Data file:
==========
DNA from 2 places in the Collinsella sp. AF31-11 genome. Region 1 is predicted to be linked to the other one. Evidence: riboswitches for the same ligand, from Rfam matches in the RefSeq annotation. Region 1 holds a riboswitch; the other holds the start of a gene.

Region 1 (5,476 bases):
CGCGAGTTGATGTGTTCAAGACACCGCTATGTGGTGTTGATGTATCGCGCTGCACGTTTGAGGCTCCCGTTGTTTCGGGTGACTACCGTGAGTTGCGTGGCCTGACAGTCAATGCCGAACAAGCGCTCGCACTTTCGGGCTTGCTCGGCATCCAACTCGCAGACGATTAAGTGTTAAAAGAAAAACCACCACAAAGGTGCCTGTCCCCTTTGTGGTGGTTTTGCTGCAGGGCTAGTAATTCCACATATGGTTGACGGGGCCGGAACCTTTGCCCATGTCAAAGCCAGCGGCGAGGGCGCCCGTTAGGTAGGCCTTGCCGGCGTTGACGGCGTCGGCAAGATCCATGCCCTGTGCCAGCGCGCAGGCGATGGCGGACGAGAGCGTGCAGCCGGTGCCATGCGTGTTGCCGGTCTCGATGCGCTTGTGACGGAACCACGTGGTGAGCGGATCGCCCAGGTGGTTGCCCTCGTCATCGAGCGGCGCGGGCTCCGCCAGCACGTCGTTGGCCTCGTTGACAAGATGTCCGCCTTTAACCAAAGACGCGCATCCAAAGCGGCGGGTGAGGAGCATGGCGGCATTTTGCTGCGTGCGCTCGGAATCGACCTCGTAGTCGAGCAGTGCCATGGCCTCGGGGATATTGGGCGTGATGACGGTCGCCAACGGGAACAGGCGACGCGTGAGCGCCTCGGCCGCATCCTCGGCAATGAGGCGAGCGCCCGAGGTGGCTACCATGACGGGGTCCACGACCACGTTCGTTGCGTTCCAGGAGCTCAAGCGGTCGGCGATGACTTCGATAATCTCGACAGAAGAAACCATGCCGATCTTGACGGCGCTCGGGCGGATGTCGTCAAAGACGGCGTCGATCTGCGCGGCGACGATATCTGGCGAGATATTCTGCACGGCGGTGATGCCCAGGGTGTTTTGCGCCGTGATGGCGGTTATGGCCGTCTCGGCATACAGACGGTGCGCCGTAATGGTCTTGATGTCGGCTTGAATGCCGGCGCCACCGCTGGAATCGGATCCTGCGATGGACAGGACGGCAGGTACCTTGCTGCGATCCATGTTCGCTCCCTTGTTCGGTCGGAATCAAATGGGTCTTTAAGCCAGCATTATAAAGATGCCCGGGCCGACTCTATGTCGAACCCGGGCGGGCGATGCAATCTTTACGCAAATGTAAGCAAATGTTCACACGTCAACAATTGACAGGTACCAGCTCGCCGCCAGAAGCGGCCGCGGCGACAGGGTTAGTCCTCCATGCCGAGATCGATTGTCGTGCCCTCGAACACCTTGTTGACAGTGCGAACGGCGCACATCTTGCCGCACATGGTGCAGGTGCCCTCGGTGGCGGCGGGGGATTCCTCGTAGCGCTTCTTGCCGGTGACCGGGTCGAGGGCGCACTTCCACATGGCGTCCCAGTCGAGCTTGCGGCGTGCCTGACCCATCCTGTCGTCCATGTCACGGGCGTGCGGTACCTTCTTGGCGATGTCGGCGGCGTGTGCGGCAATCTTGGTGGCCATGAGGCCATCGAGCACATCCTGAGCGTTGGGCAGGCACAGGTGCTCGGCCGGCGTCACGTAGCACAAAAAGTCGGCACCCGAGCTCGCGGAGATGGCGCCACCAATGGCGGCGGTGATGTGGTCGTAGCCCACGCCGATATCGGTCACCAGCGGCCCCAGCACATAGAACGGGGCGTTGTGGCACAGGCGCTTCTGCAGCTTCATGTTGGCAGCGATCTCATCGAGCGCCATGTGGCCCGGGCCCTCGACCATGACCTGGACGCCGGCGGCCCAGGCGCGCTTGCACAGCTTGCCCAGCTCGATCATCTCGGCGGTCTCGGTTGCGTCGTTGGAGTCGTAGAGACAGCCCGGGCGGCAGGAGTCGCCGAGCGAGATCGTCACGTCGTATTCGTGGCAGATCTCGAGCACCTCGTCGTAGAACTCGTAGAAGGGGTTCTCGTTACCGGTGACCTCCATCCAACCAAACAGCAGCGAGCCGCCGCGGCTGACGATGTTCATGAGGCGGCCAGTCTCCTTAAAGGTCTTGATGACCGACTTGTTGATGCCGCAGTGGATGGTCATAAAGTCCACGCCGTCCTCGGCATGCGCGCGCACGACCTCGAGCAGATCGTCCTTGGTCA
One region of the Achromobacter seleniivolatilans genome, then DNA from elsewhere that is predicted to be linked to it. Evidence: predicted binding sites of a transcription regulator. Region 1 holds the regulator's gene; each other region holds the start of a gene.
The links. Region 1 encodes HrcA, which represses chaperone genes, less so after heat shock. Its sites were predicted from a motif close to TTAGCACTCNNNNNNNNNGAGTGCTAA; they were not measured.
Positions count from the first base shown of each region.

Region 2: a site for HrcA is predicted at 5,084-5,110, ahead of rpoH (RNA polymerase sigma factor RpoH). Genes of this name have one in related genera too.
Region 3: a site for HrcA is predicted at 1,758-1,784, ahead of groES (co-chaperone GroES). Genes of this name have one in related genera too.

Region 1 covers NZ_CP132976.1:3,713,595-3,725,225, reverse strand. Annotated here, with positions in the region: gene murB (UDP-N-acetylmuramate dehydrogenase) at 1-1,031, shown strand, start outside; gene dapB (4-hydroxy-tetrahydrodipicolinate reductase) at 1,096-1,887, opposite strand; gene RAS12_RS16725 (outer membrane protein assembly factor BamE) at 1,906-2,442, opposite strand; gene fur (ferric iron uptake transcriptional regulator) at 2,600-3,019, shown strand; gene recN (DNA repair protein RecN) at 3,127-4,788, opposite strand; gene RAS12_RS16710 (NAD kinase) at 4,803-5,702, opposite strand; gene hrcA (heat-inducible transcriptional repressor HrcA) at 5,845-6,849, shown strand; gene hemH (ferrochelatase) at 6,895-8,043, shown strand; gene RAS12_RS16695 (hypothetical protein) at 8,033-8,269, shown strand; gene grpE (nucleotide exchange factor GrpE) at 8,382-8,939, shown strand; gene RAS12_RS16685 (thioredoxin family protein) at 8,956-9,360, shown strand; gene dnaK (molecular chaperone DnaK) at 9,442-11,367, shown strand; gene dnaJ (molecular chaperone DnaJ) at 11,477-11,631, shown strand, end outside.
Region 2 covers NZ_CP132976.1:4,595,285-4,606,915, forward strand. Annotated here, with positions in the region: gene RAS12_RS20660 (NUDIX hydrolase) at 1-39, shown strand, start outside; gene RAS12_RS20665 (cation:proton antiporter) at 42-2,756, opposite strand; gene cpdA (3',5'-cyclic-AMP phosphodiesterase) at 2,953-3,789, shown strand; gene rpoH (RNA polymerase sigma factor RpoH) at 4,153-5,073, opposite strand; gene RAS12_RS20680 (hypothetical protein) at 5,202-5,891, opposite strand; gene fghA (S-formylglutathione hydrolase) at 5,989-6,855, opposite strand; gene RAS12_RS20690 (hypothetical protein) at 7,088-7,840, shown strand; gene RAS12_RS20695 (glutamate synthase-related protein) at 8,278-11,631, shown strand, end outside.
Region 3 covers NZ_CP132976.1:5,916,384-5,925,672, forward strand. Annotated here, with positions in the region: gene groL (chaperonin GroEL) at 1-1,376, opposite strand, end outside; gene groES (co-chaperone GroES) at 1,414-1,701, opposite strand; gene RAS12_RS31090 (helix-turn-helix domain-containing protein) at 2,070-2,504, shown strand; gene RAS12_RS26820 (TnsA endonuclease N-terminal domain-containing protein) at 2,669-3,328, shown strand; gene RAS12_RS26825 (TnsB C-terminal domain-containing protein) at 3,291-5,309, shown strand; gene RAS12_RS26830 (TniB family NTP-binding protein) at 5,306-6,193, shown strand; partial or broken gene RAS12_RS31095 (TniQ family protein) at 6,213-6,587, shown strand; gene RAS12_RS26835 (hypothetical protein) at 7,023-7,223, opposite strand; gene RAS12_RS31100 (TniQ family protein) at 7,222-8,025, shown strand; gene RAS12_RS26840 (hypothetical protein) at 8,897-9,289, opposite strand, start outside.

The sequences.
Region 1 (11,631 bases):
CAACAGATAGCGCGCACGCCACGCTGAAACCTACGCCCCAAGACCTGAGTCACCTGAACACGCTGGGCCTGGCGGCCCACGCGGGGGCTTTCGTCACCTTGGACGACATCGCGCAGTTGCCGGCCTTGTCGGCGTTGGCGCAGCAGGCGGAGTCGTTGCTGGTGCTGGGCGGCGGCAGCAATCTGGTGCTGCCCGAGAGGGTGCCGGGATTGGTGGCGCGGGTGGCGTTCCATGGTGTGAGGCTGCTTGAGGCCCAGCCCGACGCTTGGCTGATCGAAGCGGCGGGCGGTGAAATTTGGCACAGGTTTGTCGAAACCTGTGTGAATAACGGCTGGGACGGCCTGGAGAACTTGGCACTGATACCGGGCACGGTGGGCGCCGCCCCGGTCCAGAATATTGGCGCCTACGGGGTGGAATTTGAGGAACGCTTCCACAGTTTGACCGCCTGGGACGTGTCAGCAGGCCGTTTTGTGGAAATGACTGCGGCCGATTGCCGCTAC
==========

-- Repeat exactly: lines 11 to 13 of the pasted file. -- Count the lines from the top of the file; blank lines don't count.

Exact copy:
Region 3 covers NZ_CP132976.1:5,916,384-5,925,672, forward strand. Annotated here, with positions in the region: gene groL (chaperonin GroEL) at 1-1,376, opposite strand, end outside; gene groES (co-chaperone GroES) at 1,414-1,701, opposite strand; gene RAS12_RS31090 (helix-turn-helix domain-containing protein) at 2,070-2,504, shown strand; gene RAS12_RS26820 (TnsA endonuclease N-terminal domain-containing protein) at 2,669-3,328, shown strand; gene RAS12_RS26825 (TnsB C-terminal domain-containing protein) at 3,291-5,309, shown strand; gene RAS12_RS26830 (TniB family NTP-binding protein) at 5,306-6,193, shown strand; partial or broken gene RAS12_RS31095 (TniQ family protein) at 6,213-6,587, shown strand; gene RAS12_RS26835 (hypothetical protein) at 7,023-7,223, opposite strand; gene RAS12_RS31100 (TniQ family protein) at 7,222-8,025, shown strand; gene RAS12_RS26840 (hypothetical protein) at 8,897-9,289, opposite strand, start outside.

The sequences.
Region 1 (11,631 bases):